[R] Substring and strsplit

Hans-Joerg Bibiko bibiko at eva.mpg.de
Fri Sep 1 14:19:27 CEST 2006

On 1 Sep 2006, at 08:22, Prof Brian Ripley wrote:

> On Wed, 30 Aug 2006, Hans-Joerg Bibiko wrote:
>> If you are using 'only' English then
>> str <- "dog"
>> strsplit(str,NULL)[[1]]
>> works perfectly and it is fast.
> It does also work 'perfectly' and fast in 'Unicode' in all major  
> European
> and CJK languages (and many others): extending the iconv example

YES, of course, you are right. R supports Unicode and other encodings  
very well. This is one of the reasons why I've chosen R for my purposes.

If you look at my first example at this Rwiki-site, it contains  
Russian, German, and two Chinese characters to illustrate that the R  
function strsplit can handle this perfectly.

If I wrote about 'English' and 'Unicode' my only intention was to put  
it simply.
My experience is if I'm writing about 'combining diacritics' or  
'combining vowels' etc. some people don't understand these topics.
If I'm writing about 'Unicode' some have a vage association what I'm  
writing about.
Of course, in a scientific context this is absolutely wrong and  

> http://www.unicode.org/charts/, so your understanding of  
> 'character' seems
> to differ from Unicode's.

Well, the term 'character' is highly ambiguous. So a better term  
would be glyph to emphasise that I mean a representation of a grapheme.
But still, even the terms 'gylph', 'grapheme', 'phoneme', etc. are  
also ambiguous.
Of course, my fault was that I didn't clarify my terminology in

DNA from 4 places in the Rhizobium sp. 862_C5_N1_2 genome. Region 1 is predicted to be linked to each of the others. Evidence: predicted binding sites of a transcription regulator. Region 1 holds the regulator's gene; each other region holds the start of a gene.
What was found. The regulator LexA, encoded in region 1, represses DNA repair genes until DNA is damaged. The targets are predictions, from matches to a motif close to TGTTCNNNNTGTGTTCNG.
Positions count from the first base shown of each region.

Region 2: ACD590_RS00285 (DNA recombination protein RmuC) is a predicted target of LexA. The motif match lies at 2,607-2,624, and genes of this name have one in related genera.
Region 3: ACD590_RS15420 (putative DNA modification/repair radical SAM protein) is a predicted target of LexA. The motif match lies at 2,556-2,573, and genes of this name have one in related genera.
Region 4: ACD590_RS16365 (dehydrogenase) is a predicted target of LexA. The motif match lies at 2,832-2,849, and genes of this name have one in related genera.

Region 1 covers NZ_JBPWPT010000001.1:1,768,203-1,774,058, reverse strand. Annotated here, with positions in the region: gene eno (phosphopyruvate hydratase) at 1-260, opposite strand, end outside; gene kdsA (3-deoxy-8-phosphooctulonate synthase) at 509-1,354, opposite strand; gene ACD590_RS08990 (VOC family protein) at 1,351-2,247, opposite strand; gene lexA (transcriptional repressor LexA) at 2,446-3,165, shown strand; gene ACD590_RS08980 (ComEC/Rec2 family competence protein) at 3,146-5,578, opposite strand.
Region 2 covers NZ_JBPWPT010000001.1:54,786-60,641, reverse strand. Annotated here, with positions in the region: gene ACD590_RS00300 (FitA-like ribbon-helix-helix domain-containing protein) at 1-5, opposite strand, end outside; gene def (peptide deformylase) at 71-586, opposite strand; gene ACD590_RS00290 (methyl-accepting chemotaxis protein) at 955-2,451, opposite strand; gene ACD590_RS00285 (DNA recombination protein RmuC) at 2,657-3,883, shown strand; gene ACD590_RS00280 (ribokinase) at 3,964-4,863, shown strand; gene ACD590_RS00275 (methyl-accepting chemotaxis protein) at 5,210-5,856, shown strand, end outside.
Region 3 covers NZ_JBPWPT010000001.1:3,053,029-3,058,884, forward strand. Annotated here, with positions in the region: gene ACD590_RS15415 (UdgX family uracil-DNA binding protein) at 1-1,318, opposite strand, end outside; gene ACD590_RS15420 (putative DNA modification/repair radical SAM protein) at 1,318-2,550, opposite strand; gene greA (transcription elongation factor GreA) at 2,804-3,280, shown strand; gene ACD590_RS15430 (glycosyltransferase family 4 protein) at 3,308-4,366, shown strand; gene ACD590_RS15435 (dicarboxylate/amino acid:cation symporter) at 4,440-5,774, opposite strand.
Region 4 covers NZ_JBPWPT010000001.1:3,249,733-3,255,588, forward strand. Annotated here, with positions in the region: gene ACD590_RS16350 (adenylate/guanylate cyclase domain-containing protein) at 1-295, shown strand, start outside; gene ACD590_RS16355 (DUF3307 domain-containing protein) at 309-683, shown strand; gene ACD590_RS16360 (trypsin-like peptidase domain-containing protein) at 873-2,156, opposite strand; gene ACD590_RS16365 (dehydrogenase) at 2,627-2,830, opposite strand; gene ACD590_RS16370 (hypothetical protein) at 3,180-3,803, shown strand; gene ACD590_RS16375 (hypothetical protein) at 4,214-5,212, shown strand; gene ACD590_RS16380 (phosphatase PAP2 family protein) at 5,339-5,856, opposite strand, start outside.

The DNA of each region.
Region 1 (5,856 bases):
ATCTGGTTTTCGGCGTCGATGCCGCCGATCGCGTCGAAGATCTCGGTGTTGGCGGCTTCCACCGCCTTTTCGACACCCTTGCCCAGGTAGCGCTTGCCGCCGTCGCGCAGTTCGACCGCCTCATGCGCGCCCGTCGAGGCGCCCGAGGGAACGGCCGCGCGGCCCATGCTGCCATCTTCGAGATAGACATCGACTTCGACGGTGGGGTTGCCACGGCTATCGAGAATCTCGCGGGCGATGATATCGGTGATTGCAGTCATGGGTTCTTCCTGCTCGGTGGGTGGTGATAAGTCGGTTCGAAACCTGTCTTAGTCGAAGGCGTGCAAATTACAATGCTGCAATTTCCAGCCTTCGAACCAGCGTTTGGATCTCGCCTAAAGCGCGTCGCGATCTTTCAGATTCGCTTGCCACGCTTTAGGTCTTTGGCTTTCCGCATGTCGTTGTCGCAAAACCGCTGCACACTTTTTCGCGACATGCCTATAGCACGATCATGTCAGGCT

> You write about 'combined Unicode diacritics (accents)', which is
> misleading, as these are not accents (and it is 'combining' not
> 'combined', a crucial difference).

This was my grammatical fault. Sorry. I corrected this.

> To quote Alan Wood
> (http://www.alanwood.net/unicode/combining_diacritical_marks.html)

>   The _characters_ in this range are designed to be used in  
> combination
>   with alphanumeric _characters_, to produce a character+diacritic  
> that
>   is not present in any of the Unicode ranges. For example, a&#777;
>   to produce a lower case "a" with a hook above.

Yes! This is right, but ...

To illustrate MY problem I use your French example with 'façile'.

>> xx
> [1] "façile"
>> strsplit(xx, NULL)
> [[1]]
> [1] "f" "a" "ç" "i" "l" "e"
>> charToRaw(strsplit(xx, NULL)[[1]][3])
> [1] c3 a7
> on a UTF-8 system.

There are two possibilities by using Unicode to write 'façile':
1) "f" "a" "ç" "i" "l" "e"
2) "f" "a" "c" "combining cedilla (\u0327)" "i" "l" "e"

Now I use the R function strsplit and I will get two different results.

 > a <- "façile"
 > strsplit(a,NULL)
[1] "f" "a" "ç" "i" "l" "e"

 > b <- "façile"
 > strsplit(b,NULL)
[1] "f" "a" "c" "̧"   "i" "l" "e"

On the computer screen you don't see any difference in 1) and 2) {if  
your system supports this rendering}.

Always, the questions are: 'What do I want to split?' 'What is a  
character/glyph in my context?'

An other nice example I added to the wiki-site

> So they are used for very rare glyphs made up from two Unicode  
> characters,
> and R correctly views them as two characters.

R views them correctly if a character is defined as a single code point.
On the other hand, in my research I'm using hundreds of languages  
using these 'rare' glyphs!

To summarise:
- My intention was only to put it simply and short.
- It was NOT my intention to state that the R function strsplit  
doesn't support Unicode.
   The R developers did and still doing a great job! Thank you so much!
- Last but not least, SORRY for my incompleteness!

With regards,


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